(i) The alluvial soil of the Northern plains in lighter in colour than that on the coastal plains.

(ii) The alluvial soil of the Northern plains in more porous and less clayey than that on the coastal plains.

Q24. Mention two reasons why tropical evergreen forests are difficult to exploit for commercial purpose.

Answer: Tropical evergreen forests are dense and found in mixed stands, which makes them difficult to exploit for commercial purpose.

Q25. Give two characteristics of tidal forests.

Answer: Two characteristics of tidal forests are as follows:

(i) They have breathing roots, which act as respiratory organs.

(ii) Trunks of these trees are supported by stilt like roots, helping the plants to survive the shifting mud of coastal regions.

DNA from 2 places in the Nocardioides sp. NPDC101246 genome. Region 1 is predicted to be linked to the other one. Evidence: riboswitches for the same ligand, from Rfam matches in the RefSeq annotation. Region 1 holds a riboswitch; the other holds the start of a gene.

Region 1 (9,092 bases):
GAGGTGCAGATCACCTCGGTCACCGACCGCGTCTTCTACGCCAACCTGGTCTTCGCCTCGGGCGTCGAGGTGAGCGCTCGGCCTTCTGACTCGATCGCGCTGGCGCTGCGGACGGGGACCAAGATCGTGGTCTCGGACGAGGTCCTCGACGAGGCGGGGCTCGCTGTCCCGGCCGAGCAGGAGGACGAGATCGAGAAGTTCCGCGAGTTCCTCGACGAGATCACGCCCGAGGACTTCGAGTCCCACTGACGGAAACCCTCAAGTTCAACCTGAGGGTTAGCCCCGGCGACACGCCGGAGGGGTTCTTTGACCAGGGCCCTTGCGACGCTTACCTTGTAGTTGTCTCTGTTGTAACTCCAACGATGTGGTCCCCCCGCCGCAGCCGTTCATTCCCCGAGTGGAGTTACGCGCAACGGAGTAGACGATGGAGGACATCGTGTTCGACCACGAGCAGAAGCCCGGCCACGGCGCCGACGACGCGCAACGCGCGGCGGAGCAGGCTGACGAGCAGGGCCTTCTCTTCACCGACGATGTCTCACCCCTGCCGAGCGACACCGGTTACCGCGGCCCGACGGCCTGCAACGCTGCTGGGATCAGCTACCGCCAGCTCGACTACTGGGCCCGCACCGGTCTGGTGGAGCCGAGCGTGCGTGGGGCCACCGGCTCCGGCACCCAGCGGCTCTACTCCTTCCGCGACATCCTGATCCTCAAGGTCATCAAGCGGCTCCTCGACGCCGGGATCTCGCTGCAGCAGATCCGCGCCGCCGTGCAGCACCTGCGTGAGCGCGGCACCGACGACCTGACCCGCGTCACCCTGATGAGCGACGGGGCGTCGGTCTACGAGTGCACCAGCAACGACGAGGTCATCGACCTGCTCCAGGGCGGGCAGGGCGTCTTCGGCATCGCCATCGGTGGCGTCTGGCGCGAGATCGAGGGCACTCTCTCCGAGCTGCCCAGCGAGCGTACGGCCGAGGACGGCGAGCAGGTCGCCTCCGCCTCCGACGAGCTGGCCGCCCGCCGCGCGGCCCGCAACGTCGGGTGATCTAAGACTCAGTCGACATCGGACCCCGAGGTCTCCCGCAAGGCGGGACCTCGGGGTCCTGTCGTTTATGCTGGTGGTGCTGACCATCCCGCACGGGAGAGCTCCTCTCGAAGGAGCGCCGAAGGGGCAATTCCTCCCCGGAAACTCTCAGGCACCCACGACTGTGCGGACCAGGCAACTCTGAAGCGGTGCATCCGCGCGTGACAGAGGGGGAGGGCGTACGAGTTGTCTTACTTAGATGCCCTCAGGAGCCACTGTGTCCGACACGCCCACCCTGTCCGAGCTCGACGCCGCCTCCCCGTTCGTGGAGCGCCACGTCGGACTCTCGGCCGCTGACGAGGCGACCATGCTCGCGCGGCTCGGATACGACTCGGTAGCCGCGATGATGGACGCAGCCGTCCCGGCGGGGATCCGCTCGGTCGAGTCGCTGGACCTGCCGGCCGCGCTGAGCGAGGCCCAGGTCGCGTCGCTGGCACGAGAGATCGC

Q26. Name two states in India where regur soil is found. In what way does regur soil help agriculture?

Answer: Regur soil is found in Gujarat and Maharashtra. It is moisture retentive and rich in iron, potash, lime, calcium, magnesium and humus, which is very helpful for agriculture.

Q27. Mention two characteristics of laterite soils.

Answer: Two characteristics of laterite soils are as follows:

(i) They lack in nutrition due to leaching.

(ii) They are not moisture retentive and coarse in texture.

Q28. What are ‘Tidal forests’? Name two typical trees are found there.

Answer: The forests that grow in delta regions of Ganga, Godavari, Mahanadi, Krishna and Cauvery are called ‘tidal forests’. Sundari and hintal are two typical trees found here.

Q29. Name the soil which

(i) Covers the summits of the Eastern Ghats

(ii) Makes up the delta of the river Ganga

(iii) Is the most suitable for the cultivation of cotton.

(iv) Is sticky when wet and cracks when dry.

Answer:

(i) Laterite soil.

(ii) Alluvial soil.

(iii) Black or Regur soil.

(iv) Black or Regur soil.